June 7, 2012 Orlando Sentinel
We pay our bills by phone. We order our groceries by phone. A new study suggests that, for the depressed, getting psychotherapy might make sense too.
The study, published in the Journal of the American Medical Association, found that therapy by phone encourages depressed patients to get help.
A course of 18 sessions was just as effective at improving symptoms as seeing a therapist for the same number of sessions in his or her office, the study reported.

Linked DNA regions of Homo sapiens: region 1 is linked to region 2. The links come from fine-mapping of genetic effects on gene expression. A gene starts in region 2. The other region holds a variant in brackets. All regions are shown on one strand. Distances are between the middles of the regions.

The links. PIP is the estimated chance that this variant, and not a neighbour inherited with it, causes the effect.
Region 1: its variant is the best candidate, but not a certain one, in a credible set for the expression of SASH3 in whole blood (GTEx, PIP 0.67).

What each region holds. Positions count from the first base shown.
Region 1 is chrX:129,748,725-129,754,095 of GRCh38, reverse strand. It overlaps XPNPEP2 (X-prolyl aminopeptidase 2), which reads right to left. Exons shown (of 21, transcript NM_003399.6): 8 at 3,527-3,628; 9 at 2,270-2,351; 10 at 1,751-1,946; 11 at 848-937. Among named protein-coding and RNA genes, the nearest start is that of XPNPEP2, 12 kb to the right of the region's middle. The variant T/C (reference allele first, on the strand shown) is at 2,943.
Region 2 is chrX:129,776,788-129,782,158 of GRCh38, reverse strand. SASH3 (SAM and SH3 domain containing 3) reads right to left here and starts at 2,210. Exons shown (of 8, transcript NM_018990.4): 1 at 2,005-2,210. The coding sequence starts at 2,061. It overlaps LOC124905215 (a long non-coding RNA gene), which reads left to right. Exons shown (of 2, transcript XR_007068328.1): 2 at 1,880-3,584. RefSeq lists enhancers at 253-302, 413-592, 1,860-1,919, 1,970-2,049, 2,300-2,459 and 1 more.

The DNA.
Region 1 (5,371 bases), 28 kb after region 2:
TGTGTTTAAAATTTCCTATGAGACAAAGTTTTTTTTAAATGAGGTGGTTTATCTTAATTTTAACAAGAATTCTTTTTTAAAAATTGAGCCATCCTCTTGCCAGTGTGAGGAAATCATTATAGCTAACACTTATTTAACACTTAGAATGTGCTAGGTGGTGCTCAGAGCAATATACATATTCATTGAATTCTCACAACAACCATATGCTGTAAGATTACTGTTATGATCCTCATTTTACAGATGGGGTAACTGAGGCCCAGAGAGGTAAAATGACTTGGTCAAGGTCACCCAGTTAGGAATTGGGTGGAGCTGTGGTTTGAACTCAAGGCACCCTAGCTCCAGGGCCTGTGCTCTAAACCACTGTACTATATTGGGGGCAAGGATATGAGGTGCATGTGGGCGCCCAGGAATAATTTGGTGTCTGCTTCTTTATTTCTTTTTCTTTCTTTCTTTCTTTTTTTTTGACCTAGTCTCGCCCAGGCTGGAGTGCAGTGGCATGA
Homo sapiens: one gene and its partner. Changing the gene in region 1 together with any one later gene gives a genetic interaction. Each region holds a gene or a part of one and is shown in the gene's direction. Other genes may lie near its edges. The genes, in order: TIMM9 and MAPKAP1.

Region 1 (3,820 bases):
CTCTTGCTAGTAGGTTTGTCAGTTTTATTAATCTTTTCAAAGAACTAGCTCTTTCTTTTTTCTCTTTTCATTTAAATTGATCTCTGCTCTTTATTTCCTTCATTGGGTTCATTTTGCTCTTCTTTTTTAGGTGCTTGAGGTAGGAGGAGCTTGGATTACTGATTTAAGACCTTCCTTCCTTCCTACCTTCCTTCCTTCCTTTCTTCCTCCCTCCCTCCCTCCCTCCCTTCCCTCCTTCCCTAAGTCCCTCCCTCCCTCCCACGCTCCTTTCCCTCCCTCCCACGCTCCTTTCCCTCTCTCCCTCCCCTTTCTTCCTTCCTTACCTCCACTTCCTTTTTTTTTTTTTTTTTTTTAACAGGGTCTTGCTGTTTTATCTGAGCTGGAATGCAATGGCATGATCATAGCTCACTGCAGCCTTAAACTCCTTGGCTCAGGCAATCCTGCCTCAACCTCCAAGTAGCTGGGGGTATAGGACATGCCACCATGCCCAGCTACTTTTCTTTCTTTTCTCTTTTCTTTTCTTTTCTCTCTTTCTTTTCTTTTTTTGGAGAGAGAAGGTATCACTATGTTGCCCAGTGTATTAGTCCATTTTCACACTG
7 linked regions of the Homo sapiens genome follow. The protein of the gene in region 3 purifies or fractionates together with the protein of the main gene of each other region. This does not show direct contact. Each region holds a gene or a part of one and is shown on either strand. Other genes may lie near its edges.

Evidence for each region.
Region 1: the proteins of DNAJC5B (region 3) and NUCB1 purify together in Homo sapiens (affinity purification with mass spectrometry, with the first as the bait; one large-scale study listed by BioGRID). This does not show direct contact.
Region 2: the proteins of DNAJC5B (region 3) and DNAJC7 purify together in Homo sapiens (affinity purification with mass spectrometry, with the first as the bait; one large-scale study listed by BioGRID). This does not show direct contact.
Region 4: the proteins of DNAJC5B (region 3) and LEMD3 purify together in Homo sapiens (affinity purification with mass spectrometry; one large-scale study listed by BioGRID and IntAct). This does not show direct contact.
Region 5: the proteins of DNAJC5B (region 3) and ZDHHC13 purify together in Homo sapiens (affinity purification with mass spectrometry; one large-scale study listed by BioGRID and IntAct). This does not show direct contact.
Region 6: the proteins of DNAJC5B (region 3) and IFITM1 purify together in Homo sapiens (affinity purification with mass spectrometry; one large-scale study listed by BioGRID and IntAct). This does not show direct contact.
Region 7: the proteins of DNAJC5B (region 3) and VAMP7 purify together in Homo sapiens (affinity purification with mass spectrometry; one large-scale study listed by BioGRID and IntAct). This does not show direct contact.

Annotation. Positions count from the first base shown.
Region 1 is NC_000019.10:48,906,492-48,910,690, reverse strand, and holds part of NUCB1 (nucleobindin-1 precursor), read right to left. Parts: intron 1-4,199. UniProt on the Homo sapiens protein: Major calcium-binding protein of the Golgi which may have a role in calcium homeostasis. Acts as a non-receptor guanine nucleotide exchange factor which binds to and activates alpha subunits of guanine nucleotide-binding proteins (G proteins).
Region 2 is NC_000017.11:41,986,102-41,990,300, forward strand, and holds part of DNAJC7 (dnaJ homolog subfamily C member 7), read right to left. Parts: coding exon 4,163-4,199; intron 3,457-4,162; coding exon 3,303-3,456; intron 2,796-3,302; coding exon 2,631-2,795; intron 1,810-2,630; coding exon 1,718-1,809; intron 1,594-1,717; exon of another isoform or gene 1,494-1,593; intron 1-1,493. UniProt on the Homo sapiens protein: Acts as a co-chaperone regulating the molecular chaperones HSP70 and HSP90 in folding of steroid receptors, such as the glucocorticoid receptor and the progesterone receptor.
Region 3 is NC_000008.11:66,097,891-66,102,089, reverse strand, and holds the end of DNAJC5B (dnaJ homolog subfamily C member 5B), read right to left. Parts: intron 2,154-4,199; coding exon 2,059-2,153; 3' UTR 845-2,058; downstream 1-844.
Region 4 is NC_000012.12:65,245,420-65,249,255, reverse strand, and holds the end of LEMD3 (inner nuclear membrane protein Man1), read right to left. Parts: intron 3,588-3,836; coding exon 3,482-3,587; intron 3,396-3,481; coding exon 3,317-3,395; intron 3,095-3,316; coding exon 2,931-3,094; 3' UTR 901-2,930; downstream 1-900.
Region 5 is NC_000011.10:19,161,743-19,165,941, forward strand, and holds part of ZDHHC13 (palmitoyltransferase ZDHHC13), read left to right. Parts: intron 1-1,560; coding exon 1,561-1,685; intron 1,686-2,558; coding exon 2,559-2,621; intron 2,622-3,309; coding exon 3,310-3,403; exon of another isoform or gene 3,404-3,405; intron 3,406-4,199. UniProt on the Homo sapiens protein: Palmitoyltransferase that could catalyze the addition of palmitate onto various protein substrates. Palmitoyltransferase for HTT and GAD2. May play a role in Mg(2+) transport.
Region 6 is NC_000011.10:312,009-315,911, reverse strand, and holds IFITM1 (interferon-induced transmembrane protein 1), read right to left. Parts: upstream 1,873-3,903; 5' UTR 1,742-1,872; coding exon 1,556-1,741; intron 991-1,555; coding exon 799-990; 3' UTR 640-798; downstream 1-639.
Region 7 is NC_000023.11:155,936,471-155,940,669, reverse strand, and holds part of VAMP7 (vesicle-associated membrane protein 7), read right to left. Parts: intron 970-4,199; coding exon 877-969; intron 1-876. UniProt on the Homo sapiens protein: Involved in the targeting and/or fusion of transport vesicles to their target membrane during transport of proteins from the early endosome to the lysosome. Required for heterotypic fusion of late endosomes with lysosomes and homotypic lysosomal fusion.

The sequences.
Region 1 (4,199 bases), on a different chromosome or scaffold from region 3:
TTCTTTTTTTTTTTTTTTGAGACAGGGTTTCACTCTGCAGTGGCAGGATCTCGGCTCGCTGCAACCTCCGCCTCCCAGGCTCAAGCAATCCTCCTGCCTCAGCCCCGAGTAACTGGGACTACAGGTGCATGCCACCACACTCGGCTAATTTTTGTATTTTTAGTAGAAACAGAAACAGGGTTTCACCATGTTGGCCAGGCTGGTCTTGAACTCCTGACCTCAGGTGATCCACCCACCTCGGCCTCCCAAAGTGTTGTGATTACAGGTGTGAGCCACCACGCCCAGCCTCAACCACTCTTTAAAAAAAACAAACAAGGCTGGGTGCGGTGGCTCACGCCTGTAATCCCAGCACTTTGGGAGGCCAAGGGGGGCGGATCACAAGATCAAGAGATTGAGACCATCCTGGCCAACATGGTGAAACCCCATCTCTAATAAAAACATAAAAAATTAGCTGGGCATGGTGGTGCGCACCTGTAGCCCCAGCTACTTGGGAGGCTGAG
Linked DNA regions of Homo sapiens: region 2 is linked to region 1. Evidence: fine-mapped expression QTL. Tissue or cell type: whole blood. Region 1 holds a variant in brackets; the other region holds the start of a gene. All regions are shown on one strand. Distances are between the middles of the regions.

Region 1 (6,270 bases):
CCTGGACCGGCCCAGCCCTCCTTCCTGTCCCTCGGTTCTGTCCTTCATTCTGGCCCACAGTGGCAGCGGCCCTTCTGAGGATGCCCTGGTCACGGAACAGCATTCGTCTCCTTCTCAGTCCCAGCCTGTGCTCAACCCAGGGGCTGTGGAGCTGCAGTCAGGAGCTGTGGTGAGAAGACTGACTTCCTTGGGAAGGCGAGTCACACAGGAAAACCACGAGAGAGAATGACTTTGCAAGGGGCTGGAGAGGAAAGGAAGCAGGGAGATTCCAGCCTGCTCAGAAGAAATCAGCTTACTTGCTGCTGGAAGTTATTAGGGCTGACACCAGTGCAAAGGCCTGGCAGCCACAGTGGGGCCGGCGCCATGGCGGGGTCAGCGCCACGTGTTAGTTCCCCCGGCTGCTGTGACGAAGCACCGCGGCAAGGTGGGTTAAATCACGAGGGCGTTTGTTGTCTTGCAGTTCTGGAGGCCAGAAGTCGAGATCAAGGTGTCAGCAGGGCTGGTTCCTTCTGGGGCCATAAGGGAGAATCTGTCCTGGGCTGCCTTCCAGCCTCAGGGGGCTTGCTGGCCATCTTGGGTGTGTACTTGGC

But six months after the phone calls stopped, the study found that patients who got their psychotherapy in person were doing better at keeping depressive symptoms at bay than those who got phone therapy.
The study of 325 people suggests that “teletherapy”-little studied but widely practiced- may be a viable solution for certain depressed patients, especially for those whom a trip to a therapist office is not going to happen.